Classification leadership tableEdit

There were four main classifications contested in the 2013 Vuelta a España, with the most important being the general classification. The general classification was calculated by adding each cyclist's finishing times on each stage. The cyclist with the least accumulated time was the race leader, identified by the red jersey; the winner of this classification was considered the winner of the Vuelta. In 2013, there were time bonuses given on mass-start stages; ten seconds were awarded to the stage winner, with six for second and four for third.

Additionally, there was a points classification, which awards a green jersey. In the points classification, cyclists get points for finishing among the best in a stage finish, or in intermediate sprints. The cyclist with the most points led the classification, and is identified with a green jersey. There was also a mountains classification. The organisation categorised some climbs as either hors catégorie, first, second, third, or fourth-category; points for this classification were won by the first cyclists that reach the top of these climbs, with more points available for the higher-categorised climbs. The cyclist with the most points led the classification, and was identified with a blue polka dot jersey.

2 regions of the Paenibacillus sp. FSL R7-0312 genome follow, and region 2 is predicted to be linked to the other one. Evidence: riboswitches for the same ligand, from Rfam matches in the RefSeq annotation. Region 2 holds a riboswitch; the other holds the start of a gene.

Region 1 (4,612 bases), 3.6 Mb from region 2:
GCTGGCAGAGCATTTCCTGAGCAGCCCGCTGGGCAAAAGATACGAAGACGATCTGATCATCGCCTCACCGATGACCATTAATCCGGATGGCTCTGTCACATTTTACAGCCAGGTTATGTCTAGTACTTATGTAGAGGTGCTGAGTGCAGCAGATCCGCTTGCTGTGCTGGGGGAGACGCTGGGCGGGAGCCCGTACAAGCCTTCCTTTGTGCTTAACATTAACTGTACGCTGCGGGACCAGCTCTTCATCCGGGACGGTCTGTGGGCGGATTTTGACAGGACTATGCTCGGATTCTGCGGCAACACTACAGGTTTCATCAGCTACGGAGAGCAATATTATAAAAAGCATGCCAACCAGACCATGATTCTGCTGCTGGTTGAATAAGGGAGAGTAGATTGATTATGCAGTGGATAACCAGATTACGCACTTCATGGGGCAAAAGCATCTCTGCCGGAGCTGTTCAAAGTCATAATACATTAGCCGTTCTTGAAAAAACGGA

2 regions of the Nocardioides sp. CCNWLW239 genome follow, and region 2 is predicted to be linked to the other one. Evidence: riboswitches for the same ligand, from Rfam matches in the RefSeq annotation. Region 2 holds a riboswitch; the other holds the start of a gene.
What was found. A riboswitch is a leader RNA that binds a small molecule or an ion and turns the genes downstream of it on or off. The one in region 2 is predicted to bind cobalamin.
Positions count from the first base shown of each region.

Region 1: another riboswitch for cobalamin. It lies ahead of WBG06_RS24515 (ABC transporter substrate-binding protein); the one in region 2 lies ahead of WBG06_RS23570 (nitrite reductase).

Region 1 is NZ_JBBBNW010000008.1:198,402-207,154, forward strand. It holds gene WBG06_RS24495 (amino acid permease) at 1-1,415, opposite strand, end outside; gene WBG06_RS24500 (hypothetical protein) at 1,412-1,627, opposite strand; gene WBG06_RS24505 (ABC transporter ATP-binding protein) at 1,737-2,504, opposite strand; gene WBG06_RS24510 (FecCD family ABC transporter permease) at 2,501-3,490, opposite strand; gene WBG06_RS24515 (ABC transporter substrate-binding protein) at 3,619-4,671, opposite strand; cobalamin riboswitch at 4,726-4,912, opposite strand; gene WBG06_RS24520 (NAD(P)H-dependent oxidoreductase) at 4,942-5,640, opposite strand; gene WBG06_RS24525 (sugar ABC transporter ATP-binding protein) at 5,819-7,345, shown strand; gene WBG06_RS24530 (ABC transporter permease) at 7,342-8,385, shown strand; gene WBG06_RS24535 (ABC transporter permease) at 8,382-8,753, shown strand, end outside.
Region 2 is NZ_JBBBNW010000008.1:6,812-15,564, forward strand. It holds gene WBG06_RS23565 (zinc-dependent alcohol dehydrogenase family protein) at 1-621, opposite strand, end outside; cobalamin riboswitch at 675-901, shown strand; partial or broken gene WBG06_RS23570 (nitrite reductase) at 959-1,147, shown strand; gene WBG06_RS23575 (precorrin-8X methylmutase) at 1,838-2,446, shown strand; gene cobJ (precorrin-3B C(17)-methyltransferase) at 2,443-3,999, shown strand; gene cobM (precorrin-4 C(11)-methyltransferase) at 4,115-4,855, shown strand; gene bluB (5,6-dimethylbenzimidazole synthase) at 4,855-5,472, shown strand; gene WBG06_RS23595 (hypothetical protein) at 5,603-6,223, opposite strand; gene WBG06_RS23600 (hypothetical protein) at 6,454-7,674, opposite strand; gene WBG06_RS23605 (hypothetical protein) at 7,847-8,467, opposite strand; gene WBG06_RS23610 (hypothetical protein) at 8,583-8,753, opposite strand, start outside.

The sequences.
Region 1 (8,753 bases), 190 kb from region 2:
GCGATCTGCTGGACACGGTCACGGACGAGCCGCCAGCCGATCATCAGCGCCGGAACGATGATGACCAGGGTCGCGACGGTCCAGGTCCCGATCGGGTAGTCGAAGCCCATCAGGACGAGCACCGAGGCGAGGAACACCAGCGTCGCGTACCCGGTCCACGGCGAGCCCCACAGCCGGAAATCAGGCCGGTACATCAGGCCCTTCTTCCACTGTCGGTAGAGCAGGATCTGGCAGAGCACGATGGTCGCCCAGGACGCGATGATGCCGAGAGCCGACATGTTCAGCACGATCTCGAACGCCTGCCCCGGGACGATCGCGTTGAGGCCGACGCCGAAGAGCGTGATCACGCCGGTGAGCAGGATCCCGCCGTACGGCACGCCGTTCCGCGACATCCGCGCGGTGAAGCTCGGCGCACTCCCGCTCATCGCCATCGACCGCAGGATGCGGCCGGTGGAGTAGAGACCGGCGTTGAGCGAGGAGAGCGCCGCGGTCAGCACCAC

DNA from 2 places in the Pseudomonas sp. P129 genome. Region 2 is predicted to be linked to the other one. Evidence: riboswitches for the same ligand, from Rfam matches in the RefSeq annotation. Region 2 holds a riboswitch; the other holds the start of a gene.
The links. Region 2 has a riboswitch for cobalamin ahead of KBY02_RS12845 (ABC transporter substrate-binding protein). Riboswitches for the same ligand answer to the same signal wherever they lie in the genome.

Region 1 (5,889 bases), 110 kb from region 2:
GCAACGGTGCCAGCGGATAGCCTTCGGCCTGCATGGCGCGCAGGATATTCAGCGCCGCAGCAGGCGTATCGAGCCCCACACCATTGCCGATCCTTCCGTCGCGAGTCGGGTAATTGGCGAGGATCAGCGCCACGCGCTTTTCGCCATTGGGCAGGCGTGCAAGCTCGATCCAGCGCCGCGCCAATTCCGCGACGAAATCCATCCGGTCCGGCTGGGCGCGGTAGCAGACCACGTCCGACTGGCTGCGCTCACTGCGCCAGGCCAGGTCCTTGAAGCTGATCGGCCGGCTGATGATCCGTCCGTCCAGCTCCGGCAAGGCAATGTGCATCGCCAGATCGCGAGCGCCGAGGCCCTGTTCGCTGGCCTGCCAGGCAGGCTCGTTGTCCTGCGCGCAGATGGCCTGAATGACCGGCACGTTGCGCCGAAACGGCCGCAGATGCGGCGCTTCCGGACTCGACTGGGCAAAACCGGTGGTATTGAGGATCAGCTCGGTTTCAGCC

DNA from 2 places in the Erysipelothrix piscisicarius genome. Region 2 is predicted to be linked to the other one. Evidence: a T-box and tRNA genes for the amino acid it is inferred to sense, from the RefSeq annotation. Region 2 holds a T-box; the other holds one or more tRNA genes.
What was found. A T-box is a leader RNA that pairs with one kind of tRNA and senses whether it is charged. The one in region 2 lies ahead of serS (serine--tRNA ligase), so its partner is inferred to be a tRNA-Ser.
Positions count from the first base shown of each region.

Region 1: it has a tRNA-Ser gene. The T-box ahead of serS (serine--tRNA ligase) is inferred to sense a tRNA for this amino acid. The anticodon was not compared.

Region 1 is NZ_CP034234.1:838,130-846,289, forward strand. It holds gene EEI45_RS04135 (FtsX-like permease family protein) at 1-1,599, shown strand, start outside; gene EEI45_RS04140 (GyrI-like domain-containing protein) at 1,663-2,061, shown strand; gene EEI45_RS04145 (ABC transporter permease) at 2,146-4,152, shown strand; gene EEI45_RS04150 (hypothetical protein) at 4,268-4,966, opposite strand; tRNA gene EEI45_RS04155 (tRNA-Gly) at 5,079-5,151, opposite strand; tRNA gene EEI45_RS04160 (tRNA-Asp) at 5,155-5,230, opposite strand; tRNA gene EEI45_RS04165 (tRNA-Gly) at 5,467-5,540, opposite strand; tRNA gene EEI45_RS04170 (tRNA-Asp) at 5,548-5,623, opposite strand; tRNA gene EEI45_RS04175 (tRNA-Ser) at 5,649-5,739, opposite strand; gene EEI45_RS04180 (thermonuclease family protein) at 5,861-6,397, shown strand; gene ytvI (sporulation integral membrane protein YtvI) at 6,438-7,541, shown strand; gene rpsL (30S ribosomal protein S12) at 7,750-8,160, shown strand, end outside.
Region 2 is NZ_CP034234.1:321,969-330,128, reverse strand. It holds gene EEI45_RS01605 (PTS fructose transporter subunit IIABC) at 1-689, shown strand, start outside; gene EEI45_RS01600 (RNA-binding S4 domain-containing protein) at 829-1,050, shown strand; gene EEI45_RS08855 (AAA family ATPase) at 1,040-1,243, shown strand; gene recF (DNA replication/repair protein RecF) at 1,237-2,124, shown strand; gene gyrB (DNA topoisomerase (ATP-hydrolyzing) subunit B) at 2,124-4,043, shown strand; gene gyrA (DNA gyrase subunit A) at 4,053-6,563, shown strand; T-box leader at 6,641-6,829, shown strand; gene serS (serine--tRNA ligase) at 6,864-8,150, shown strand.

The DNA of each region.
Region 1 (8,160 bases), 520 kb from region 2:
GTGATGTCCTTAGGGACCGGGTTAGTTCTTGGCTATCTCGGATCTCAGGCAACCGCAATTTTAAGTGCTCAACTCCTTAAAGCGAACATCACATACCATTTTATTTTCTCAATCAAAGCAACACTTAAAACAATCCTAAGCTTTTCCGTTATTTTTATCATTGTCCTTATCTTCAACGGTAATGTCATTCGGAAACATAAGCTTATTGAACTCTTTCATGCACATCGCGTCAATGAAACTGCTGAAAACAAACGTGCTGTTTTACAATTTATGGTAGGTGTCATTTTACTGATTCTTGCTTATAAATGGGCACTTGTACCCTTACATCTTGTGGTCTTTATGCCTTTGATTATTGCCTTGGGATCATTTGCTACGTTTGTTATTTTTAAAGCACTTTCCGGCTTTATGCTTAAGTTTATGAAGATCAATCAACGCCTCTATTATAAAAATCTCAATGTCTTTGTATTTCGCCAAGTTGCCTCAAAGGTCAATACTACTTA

The fourth individual classification was the combination classification, marked by the white jersey. This classification is calculated by adding the numeral ranks of each cyclist in the general, points and mountains classifications – a rider must have a score in all classifications possible to qualify for the combination classification – with the lowest cumulative total signifying the winner of this competition.